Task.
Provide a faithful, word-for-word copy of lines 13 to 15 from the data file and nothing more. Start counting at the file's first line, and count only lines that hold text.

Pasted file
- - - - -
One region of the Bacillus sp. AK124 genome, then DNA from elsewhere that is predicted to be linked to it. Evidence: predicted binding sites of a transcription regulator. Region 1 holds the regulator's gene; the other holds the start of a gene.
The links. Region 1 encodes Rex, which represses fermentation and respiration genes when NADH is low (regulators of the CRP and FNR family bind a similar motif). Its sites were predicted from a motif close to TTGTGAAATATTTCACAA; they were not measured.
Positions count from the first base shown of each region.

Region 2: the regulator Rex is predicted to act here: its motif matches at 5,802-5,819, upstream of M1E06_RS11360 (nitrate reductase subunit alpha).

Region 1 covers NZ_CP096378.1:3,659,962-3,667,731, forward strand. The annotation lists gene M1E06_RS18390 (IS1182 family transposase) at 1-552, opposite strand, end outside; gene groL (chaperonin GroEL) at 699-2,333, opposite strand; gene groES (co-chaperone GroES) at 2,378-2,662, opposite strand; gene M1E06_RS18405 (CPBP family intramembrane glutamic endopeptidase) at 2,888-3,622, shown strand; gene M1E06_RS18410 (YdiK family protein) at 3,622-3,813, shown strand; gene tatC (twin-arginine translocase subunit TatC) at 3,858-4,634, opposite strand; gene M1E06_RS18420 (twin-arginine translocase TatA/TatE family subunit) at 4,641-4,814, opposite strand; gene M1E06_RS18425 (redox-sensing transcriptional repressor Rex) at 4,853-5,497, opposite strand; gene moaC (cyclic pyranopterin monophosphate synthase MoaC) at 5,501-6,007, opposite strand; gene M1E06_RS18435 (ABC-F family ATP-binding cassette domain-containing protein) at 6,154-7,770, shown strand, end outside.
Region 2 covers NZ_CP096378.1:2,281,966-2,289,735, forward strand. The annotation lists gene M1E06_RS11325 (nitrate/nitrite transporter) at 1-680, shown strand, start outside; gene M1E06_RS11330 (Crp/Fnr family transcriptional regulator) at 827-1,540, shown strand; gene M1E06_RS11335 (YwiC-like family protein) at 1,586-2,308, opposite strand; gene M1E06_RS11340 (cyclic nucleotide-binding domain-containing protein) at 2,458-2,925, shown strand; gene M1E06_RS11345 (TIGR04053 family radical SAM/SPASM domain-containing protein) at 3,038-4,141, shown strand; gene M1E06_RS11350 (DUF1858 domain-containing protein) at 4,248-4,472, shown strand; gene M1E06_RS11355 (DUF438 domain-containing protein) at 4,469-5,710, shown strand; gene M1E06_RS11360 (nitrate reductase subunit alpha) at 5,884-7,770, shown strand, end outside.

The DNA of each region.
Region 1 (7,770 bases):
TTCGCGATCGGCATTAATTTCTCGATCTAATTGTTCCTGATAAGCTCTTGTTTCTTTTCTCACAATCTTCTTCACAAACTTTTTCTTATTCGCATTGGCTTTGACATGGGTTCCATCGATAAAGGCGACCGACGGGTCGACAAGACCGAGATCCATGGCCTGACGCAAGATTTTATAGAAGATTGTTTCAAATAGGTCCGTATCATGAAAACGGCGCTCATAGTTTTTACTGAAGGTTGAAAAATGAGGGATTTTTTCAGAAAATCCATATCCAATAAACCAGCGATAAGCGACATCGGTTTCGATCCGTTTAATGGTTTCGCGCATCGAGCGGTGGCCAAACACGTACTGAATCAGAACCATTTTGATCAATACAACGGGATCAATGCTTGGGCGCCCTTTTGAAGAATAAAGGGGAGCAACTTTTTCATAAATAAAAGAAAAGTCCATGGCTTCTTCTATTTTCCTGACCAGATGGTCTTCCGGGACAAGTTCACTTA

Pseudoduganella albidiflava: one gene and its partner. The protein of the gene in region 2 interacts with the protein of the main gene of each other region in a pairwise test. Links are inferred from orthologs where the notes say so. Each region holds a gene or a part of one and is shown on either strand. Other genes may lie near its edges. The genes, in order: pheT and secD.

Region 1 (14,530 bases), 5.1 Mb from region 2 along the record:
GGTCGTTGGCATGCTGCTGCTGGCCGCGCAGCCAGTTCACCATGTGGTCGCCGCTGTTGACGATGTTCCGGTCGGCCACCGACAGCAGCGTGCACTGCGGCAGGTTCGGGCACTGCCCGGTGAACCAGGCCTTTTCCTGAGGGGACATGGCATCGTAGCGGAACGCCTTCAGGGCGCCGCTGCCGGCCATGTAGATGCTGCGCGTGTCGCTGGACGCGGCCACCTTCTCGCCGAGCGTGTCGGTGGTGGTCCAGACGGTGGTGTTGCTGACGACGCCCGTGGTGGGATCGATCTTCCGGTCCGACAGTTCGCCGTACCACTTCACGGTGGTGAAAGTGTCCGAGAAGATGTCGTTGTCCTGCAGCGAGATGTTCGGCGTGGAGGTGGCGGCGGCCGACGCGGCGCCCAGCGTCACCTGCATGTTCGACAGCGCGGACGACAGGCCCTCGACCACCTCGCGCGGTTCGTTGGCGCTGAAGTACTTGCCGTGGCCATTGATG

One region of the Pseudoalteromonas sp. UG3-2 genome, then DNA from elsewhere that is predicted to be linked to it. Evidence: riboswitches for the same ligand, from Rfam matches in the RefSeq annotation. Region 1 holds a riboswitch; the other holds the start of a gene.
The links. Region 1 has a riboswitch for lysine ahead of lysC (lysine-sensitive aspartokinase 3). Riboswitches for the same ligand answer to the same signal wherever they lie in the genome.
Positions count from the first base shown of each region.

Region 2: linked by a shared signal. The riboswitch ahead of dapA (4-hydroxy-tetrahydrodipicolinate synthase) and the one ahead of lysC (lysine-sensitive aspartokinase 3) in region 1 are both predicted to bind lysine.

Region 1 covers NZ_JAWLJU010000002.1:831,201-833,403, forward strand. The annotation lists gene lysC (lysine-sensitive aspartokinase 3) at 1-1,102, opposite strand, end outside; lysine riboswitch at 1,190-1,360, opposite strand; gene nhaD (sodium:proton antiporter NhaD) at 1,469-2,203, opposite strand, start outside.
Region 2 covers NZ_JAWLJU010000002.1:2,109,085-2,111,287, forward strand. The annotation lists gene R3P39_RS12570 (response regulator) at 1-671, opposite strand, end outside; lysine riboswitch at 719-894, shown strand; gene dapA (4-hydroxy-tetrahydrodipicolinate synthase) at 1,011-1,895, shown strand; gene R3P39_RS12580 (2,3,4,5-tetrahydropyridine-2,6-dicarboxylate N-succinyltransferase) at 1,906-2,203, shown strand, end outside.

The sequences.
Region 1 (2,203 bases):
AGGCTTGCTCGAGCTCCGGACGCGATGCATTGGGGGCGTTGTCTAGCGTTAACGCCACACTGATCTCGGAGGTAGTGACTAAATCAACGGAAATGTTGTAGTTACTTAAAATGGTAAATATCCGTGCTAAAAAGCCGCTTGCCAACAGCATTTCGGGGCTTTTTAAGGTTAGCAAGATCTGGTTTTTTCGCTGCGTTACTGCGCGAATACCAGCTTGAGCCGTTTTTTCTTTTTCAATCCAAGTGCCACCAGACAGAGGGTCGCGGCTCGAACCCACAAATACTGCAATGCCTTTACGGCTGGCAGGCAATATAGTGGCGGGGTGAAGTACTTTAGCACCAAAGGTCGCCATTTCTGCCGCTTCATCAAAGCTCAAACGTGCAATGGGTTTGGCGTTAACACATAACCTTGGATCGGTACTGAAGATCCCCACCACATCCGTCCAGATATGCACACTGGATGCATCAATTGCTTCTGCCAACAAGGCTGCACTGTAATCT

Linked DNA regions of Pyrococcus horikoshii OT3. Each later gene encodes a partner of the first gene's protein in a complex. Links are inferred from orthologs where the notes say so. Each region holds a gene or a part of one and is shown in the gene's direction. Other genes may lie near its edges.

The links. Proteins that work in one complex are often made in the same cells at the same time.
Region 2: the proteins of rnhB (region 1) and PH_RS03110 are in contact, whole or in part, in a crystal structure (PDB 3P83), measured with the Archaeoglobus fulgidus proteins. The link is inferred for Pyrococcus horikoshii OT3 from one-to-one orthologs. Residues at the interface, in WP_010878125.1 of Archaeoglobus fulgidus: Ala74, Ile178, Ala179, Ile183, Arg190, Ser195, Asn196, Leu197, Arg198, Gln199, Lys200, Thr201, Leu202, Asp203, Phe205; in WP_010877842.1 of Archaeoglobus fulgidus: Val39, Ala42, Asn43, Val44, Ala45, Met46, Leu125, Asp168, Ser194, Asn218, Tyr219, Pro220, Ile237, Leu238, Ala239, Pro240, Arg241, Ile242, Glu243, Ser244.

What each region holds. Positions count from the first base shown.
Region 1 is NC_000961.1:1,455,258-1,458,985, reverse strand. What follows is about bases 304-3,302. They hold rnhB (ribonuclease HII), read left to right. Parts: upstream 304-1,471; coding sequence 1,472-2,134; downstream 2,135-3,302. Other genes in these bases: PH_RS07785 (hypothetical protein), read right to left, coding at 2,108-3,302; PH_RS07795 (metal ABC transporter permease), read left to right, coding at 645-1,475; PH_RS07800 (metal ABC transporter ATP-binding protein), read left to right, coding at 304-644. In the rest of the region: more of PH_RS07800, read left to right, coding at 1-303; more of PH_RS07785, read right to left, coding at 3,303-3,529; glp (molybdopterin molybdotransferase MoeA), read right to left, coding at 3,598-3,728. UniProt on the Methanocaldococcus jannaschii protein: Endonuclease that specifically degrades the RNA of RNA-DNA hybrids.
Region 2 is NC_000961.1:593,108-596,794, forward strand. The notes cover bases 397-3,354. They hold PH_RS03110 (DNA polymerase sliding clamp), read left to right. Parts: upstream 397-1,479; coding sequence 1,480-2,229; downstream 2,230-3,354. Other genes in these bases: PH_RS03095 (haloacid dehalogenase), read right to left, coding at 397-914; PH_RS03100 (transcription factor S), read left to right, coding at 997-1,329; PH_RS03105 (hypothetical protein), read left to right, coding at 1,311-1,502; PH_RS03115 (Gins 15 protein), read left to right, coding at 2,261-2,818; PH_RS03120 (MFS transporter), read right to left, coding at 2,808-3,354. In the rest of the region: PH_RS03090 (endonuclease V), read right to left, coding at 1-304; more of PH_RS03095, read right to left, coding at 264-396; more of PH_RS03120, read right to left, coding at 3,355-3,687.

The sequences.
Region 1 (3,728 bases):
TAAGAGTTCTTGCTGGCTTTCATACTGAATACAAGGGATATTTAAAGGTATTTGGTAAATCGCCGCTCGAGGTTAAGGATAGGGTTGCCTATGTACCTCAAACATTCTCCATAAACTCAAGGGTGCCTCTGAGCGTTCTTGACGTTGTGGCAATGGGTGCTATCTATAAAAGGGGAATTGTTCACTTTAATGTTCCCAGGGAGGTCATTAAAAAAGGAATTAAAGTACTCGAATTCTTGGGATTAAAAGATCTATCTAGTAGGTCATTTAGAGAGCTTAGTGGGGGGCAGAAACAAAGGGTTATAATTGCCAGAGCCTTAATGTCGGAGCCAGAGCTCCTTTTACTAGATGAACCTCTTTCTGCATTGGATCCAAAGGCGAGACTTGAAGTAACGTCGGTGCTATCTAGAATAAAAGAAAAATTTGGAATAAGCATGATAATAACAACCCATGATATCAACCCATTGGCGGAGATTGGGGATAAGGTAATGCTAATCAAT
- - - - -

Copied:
One region of the Pseudoalteromonas sp. UG3-2 genome, then DNA from elsewhere that is predicted to be linked to it. Evidence: riboswitches for the same ligand, from Rfam matches in the RefSeq annotation. Region 1 holds a riboswitch; the other holds the start of a gene.
The links. Region 1 has a riboswitch for lysine ahead of lysC (lysine-sensitive aspartokinase 3). Riboswitches for the same ligand answer to the same signal wherever they lie in the genome.
Positions count from the first base shown of each region.